About the only credible claim President Obama made in his speech on the deficit and fiscal policy Wednesday was that the George W. Bush prescription drug program was expensive. From there it ranged from tired partisan demagogy to the baldly asinine to be expected from lazy high school kids – “The dog ate my homework.” The president’s speech read like a college sophomore’s research paper who partied all night long and never got around to writing it until 6 AM the day it was due.
He starts by blaming our current mess on the Bush tax cuts, more accurately known as the Bush repeal of the Clinton tax hikes. (Which, by the way, made rates more progressive by cutting the highest rates less than the lower ones, as a percentage.) In fact, the biggest driver of our present difficulty is the loss of tax revenue caused by a severe recession. It was brought about by the federal government, when it created a real estate boom and then bust by interfering in mortgage lending to guarantee bad loans to people who couldn’t afford to buy houses. Many of these same financial wizards have recently created Obamacare to ensure that cheap, quality health care will be available to all.
Faced with this disaster, our president blew close to a trillion on stimulus which he claims to have saved millions of jobs and kept credit flowing. In fact, unemployment, rather than staying below 8% as promised, immediately rose to nearly 10% and remains stubbornly high. In fairness, the unemployment situation might be better if not for the creation of the job-killing health care monstrosity, which has employers unaware of and rightfully fearful of their future liabilities, groaning under the yoke of yet another government entitlement in addition to the ones already going broke.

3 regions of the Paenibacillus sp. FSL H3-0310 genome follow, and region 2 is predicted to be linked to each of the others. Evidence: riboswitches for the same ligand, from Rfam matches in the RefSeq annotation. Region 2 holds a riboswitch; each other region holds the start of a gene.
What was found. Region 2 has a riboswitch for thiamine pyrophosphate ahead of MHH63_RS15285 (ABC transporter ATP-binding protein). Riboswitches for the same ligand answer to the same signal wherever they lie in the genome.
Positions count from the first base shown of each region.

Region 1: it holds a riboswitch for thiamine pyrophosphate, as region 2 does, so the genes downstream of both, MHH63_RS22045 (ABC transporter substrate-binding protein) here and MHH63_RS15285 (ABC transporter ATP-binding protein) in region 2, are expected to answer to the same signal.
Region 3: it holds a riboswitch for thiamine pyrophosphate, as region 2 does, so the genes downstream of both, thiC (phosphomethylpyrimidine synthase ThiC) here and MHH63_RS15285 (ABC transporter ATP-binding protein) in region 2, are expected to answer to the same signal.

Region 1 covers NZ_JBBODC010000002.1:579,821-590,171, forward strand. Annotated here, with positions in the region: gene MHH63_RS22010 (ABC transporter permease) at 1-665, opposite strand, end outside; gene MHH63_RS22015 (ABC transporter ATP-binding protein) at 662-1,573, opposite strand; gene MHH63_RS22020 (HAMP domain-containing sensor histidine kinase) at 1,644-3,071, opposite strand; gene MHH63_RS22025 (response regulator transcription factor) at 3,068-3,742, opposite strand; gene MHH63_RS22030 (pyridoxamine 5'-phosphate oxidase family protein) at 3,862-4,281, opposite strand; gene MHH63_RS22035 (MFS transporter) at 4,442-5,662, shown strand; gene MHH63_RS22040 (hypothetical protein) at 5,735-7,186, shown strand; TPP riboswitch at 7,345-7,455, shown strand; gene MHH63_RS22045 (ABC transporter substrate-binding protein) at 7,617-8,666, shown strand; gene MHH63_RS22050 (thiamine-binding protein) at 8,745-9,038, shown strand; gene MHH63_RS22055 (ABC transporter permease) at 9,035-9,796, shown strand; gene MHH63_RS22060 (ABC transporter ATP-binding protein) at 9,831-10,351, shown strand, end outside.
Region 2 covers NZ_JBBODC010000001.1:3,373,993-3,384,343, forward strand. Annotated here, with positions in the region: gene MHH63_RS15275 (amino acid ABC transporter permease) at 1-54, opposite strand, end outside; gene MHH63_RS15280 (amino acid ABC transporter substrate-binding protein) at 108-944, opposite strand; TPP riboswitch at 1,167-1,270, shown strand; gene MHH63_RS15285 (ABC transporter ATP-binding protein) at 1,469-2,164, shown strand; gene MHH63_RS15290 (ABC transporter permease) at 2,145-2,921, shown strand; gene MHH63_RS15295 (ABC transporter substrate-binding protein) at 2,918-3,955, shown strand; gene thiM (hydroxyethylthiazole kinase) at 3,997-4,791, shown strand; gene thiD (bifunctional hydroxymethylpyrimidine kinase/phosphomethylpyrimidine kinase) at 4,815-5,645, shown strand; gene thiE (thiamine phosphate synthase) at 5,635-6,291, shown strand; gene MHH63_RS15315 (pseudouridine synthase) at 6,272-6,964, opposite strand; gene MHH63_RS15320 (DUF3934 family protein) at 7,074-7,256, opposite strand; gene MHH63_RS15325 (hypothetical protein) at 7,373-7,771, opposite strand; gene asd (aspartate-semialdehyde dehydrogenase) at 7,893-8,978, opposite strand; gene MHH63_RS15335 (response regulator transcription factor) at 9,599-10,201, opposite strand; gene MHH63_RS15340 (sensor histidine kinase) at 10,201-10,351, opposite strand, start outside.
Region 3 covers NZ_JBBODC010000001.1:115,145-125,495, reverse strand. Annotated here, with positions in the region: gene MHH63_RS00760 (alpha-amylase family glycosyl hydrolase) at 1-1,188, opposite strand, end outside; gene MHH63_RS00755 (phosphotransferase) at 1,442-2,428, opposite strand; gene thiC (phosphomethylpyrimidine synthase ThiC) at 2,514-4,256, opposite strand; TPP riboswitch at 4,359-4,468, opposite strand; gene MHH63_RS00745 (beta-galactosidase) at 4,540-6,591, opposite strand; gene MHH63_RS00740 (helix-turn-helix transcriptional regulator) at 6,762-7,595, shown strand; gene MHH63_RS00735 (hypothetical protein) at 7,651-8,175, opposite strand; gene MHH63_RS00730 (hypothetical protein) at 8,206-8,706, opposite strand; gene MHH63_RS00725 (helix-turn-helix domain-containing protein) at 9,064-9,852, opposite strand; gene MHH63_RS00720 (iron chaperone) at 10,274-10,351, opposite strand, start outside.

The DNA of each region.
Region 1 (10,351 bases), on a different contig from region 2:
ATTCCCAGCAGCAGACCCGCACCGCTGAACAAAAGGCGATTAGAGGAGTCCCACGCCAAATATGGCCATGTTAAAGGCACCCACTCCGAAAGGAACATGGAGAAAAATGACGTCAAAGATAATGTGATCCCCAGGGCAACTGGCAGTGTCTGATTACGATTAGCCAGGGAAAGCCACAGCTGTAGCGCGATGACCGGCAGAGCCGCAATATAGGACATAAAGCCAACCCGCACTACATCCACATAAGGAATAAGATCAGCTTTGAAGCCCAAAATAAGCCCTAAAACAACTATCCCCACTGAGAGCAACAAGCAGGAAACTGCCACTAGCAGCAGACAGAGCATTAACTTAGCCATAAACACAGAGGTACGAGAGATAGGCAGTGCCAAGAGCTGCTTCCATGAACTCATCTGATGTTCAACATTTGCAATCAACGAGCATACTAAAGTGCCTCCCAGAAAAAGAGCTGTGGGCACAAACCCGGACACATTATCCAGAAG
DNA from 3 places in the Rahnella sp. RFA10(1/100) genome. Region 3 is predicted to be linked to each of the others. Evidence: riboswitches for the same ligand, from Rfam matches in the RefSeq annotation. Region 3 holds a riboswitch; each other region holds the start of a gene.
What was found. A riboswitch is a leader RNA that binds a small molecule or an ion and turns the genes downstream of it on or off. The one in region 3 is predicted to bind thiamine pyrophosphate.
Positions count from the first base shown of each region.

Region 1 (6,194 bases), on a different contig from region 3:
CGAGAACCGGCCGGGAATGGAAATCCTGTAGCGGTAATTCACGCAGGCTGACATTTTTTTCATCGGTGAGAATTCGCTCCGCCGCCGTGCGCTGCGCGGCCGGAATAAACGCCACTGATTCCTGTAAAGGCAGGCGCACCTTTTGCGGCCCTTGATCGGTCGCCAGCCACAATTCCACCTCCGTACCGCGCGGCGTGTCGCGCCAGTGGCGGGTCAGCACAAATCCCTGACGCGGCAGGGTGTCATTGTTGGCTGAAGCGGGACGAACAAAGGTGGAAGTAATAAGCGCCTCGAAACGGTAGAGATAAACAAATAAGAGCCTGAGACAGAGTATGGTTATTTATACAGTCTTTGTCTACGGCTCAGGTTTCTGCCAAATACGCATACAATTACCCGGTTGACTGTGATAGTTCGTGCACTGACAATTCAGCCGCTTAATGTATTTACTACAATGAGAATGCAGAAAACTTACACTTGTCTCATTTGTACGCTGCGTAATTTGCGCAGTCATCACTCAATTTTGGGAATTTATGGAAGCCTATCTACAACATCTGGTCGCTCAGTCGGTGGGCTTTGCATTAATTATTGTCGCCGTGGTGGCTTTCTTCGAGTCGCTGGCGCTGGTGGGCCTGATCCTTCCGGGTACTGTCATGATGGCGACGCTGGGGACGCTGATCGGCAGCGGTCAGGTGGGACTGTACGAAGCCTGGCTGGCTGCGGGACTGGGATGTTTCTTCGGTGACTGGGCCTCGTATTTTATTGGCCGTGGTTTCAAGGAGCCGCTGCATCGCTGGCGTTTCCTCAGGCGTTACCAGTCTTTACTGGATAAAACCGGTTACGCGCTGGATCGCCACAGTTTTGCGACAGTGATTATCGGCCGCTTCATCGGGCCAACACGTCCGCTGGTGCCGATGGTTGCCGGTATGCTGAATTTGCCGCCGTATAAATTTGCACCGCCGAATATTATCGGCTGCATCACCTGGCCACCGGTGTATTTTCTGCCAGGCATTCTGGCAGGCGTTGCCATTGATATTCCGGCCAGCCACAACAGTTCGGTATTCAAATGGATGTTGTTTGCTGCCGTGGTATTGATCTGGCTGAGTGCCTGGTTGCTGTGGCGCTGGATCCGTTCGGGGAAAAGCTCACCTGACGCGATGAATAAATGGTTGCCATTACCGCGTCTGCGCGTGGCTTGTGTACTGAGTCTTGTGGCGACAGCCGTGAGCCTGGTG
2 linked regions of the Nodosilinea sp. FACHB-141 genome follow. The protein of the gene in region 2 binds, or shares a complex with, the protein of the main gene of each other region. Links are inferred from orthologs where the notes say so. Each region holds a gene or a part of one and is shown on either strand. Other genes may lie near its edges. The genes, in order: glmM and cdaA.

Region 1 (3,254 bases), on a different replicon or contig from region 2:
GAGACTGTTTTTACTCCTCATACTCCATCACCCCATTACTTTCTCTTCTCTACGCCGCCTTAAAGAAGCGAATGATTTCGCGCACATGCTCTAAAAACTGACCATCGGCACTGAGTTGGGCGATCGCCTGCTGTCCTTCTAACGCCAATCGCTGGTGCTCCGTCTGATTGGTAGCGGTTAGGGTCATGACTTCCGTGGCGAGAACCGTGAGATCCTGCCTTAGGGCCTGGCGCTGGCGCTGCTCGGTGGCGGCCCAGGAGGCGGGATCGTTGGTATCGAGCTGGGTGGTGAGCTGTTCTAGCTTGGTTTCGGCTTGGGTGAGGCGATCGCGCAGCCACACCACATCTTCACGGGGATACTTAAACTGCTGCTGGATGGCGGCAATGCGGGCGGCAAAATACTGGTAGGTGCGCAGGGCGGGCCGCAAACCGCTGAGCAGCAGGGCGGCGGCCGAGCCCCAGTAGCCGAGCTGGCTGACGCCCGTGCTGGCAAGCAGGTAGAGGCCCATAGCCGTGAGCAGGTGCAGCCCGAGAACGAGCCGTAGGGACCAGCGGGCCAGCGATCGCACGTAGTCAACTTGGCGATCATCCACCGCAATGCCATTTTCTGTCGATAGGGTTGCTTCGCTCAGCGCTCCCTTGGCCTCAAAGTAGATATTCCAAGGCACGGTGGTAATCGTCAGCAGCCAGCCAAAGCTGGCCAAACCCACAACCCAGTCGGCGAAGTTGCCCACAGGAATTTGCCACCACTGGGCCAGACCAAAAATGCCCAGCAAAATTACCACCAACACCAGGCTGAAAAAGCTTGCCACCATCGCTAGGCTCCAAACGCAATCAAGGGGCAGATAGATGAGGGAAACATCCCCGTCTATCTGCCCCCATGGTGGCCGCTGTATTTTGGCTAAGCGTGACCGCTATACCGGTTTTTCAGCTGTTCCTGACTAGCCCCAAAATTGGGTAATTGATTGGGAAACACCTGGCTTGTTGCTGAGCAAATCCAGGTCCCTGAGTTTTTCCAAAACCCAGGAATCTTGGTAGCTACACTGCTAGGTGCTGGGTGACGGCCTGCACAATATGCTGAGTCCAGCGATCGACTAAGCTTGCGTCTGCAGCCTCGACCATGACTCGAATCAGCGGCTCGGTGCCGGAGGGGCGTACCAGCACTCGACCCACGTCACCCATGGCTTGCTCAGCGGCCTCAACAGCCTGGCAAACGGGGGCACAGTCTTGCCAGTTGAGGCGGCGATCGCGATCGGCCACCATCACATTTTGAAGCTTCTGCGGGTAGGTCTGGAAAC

This is the economic track record of our president, whose main private sector experience was as a “community organizer.” He assures us that Obamacare will save money, while accusing Wisconsin Congressman Ryan’s plan as a plot which “ends Medicare as we know it.” Being that Medicare, (not to mention Medicaid and Social Security) is going broke, is that a criticism?
The president asserts that “to meet our fiscal challenge...we will all need to make sacrifices.” Yet he resists changes in the entitlement programs as giveaways to the rich, millionaires and billionaires, going back to those wicked, diabolical Bush tax rates. However, as pointed out in the Wall Street Journal, (The Presidential Divider, 4/14/11), the cost of the Bush tax cuts through 2021 will be about $3.7 trillion, with only $.7 trillion of that in the top bracket. The article goes on to cite IRS figures for 2008 which peg taxable income for all those earning over $100,000 at $1.582 trillion. Taxed at 100%, it wouldn’t cover this year’s deficit.
Clearly, the President has not put a calculator to his soak-the-rich path out of the our nation’s debt, and his economic advisors remain the same merry crew which assured him that the $814 billion stimulus package would hold unemployment under 8%.
Anyone who wants to hand more money over to these guys, step right up.